Ever since the passing the Public Law 49-142 in 1975 the schools have used the excuse of dyslexia is a medical diagnosis. This is blatantly incorrect in several ways.
Dyslexia is not diagnosed by people who have a M.D. after their name, and is not treatable within their purview of practice. This is not to say that doctors aren’t asked about or suggest to parents that they investigate dyslexia for their child, but is patently incorrect that an M.D. would provide a dyslexia diagnosis.
Now it could be that schools are mistakenly assuming that a diagnosis from a psychologist or neuropsychologist is a medical diagnosis, which is also not true. The diagnostic manual or DSM5 for psychologists is published by the American Psychological Association and not the American Medical Association. This manual is used by medical professionals for diagnosis of some conditions, but many others are left to other professions like dyslexia.
The DSM5 is also the diagnostic manual which describes other neurologically diverse problems like autism, attention deficit, and turrets syndrome. When these conditions are presented through a psychological report, schools don’t off handedly reject them as a medical diagnoses. Why is that? How can dyslexia be treated differently?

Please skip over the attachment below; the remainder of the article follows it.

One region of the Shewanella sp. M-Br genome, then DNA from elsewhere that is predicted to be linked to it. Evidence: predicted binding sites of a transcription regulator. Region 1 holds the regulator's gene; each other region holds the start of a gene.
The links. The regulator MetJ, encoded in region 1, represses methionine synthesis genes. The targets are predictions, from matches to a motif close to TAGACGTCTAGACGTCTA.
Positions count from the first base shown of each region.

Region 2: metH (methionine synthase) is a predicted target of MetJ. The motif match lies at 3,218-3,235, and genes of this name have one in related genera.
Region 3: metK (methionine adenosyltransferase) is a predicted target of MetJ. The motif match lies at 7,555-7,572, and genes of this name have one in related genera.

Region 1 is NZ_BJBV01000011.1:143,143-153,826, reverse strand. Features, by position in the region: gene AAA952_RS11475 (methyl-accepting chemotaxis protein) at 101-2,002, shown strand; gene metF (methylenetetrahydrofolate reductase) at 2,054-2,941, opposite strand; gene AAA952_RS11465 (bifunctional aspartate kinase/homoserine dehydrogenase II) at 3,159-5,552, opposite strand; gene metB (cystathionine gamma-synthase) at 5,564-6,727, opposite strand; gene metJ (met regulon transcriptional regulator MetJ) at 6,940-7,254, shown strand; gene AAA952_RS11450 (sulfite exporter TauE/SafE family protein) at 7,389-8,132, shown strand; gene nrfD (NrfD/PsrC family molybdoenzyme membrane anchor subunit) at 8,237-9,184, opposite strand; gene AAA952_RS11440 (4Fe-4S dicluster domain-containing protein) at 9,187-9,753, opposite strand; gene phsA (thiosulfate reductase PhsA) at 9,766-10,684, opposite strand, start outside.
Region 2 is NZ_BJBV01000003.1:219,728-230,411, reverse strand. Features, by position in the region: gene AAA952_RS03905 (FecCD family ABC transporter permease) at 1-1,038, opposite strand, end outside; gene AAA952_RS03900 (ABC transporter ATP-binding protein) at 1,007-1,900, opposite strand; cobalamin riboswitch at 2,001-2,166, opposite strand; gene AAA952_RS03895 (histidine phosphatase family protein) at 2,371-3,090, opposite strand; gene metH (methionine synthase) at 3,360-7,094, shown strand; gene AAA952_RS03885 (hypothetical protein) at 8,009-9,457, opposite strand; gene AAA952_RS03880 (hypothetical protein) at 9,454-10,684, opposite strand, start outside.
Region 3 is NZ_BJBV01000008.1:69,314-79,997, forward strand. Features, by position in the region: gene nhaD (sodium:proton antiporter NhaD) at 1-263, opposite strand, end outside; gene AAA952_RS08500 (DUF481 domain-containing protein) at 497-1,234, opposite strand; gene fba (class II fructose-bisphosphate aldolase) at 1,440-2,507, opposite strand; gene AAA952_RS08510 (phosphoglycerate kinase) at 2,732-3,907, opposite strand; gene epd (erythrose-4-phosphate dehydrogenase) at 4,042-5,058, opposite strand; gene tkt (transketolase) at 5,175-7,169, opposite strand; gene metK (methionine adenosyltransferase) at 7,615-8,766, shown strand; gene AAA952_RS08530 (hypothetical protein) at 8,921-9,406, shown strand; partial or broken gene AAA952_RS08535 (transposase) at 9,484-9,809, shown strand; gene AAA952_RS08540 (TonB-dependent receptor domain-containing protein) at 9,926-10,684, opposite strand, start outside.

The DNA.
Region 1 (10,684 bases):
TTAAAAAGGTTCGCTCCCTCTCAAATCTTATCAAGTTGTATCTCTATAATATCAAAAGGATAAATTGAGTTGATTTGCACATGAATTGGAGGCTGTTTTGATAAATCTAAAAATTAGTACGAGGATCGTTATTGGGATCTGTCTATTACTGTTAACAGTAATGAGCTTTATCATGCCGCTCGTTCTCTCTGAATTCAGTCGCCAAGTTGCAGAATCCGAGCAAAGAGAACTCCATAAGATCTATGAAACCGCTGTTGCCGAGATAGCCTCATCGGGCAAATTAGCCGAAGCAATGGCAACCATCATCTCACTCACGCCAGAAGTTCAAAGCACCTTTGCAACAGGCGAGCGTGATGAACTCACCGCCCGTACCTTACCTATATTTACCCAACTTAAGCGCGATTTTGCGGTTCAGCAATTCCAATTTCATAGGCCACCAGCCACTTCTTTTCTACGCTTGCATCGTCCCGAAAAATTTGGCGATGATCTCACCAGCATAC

Finally it is interesting that dyslexia, dyscalculia, and dysgraphia were paramount in the development of the categorical eligibility under the IDEA known as Specific Learning Disability. Which some see as an umbrella term to reflect these more specific conditions (and others), which also lend themselves to specialized and research based educational, behavioral, and social practices for treatment and remediation of the conditions.
A medical diagnosis presumes that a medical treatment is to be prescribed and monitored by an M.D. In the case of dyslexia this not the case, and would be tacitly inappropriate as the literature has well defined the best plan is educational in nature and not medical.